There is a poet named Ranier Rilke who uses every day scenes to say the most extraordinary things. My daily devotional is a collection of his poetry and writings. The entry for today speaks so deeply to what I’m trying to communicate. It would be very bad theology of me to suggest that an angel put it there, so I’ll chalk it up to a miraculous coincidence, but who’s to say it couldn’t have been angels?
This is an entry he calls, “for the sake of one line poetry.”
“To think of things is not enough. One must remember many nights of love, of which none was like another. One must remember the cries of women in labor and the pale, distracted sleep of those who have just given birth. But one must also have been with the dying and sat beside the dead in the room with the open window and the fitful sounds of life. And it is still not enough to have memories: one must be able to forget them when they crowd the mind and one must have the immense patience to wait until they come again. For it is not the memories themselves. Only when they become our blood, our glance, our gesture, nameless and indistinguishable from who we are – only then can it happen that in a very rare hour the first word of a poem rises from their midst and goes forth.”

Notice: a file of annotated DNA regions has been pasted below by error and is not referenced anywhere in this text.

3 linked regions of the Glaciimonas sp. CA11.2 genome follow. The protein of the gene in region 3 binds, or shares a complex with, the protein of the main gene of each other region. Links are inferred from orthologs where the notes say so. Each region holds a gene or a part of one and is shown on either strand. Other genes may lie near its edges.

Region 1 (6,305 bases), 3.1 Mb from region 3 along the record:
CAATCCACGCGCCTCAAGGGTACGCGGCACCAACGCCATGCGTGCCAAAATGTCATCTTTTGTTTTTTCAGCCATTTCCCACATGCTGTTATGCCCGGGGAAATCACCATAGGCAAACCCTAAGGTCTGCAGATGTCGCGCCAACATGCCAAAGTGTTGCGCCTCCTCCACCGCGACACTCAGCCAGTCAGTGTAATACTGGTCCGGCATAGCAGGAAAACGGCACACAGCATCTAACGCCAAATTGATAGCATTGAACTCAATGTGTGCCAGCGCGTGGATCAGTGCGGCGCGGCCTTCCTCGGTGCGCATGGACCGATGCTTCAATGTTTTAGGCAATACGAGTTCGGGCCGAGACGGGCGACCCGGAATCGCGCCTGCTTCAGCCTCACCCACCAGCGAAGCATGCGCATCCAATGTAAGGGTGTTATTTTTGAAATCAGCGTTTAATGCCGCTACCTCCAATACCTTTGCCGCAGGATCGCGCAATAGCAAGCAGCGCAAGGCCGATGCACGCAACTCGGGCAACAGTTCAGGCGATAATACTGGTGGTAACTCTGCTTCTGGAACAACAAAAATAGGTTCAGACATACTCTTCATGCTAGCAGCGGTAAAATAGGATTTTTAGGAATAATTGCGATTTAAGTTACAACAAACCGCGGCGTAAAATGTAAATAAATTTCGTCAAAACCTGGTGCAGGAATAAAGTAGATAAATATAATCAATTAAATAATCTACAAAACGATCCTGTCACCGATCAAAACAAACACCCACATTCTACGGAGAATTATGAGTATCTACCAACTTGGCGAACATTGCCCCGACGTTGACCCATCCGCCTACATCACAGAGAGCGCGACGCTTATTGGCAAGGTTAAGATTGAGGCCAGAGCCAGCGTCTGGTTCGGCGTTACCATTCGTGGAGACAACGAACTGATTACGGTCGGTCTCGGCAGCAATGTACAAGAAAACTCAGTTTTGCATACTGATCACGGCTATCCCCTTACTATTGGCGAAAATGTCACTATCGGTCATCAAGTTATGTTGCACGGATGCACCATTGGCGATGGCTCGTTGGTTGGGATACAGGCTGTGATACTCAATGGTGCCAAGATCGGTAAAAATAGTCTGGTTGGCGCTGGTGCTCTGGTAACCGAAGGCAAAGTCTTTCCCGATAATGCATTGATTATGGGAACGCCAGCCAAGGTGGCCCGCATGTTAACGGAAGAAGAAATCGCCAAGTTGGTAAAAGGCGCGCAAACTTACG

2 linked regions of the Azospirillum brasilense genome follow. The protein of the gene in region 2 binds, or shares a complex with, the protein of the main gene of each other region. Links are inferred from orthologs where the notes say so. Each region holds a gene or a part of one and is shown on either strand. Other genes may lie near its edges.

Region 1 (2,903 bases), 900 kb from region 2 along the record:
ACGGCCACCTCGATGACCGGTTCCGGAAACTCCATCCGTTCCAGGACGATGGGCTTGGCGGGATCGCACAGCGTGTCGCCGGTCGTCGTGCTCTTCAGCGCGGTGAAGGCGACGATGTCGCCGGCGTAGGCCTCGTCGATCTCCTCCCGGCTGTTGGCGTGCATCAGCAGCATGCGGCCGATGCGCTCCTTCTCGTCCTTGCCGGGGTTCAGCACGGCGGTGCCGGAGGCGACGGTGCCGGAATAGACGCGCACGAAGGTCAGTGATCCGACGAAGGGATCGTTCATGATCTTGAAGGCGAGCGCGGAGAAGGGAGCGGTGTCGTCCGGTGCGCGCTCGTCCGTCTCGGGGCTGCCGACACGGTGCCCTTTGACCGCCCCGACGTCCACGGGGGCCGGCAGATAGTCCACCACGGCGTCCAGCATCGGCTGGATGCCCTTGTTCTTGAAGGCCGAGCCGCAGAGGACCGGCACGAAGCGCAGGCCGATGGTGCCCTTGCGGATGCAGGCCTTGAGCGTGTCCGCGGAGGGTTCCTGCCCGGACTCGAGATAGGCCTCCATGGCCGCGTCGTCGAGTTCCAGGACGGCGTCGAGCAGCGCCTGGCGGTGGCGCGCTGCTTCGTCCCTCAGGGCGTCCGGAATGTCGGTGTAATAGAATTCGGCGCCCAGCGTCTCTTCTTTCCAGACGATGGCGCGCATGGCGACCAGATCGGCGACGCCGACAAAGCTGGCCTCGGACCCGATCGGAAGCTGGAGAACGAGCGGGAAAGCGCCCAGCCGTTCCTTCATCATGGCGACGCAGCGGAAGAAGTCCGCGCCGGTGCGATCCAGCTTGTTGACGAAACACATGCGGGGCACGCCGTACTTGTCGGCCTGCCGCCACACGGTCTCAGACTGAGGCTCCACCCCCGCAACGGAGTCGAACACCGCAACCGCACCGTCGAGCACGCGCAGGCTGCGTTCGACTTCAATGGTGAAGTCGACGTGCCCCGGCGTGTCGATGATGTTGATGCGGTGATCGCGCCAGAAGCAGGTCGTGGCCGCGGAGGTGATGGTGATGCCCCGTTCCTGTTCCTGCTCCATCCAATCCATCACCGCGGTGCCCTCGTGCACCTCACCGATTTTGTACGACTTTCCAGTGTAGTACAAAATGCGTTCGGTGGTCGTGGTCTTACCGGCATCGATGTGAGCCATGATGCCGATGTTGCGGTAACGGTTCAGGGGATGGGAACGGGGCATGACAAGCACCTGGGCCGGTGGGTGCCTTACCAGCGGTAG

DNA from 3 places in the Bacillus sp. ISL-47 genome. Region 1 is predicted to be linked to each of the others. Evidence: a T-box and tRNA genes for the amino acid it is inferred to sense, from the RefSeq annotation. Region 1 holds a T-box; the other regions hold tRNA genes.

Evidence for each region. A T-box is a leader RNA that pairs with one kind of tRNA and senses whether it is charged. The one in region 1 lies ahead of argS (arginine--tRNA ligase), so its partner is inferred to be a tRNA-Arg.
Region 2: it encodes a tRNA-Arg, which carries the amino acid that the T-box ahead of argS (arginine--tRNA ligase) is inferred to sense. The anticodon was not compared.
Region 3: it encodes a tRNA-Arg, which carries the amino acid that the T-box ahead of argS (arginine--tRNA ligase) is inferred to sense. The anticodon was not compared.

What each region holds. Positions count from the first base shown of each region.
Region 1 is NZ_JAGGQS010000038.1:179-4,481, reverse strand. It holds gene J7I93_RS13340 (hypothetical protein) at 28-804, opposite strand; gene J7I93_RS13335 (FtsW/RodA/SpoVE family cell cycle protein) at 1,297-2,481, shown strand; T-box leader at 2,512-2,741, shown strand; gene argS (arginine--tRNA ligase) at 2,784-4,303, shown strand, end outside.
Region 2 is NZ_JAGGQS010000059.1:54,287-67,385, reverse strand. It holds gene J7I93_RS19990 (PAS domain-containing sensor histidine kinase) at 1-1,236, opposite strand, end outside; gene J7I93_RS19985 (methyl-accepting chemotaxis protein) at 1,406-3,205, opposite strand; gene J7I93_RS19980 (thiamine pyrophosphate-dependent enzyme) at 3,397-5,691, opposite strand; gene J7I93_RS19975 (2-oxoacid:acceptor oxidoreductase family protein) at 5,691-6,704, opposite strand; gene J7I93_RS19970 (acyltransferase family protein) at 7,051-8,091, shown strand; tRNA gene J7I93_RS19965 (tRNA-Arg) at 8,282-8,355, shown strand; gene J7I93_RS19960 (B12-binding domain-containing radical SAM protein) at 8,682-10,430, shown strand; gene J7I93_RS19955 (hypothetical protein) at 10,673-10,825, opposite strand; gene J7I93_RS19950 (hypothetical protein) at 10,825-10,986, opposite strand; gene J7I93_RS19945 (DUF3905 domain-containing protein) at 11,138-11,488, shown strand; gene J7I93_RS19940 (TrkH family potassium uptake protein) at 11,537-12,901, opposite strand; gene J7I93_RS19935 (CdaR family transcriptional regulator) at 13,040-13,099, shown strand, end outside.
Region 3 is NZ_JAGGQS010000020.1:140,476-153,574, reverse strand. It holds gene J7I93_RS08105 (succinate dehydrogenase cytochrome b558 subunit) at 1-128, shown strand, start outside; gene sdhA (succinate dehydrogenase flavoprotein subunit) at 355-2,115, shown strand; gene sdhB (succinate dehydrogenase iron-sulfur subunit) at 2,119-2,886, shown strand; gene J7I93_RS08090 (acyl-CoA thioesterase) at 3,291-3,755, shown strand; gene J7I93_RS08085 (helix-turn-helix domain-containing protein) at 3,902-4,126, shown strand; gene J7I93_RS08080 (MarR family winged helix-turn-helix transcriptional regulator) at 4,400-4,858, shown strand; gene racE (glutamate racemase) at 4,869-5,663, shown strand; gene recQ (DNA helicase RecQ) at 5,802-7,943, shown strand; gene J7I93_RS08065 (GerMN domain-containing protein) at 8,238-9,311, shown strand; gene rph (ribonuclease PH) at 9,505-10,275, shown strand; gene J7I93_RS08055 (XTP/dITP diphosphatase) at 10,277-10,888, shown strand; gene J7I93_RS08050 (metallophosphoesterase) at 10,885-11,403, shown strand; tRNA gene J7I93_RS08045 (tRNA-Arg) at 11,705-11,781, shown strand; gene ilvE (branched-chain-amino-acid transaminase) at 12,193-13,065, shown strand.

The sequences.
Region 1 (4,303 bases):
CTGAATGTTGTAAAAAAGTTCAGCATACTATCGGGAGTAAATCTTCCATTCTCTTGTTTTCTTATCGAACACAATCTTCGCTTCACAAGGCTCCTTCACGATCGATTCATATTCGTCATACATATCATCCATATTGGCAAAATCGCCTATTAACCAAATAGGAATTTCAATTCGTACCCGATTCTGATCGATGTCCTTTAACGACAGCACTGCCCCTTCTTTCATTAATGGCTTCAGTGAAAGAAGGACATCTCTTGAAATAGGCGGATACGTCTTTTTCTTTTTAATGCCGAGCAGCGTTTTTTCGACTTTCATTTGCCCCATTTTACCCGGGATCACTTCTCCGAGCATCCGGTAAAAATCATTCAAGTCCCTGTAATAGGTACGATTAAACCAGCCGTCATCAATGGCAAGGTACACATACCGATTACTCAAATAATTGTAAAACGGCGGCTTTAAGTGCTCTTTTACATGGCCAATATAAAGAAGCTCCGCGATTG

I think that sermons are supposed to invite you to into some new growth, or call you to do something. So I, as your pastor, even if just for this evening, invite you into this Christmas attitude of incarnation – God present in human form. The root of all justice, the root of all healing, is in noticing God in our midst.
As you go about your living, your working and playing, I invite you to notice God in your wellness and sickness; living and dying. In your contentment and anger. In your adolescence and older age. In your middle age and first love.
You might use this prayer: “God, help me to notice you here. Amen.”
Remember those shepherds: if they weren’t paying attention, they might have missed the extraordinary that gives life its form and meaning.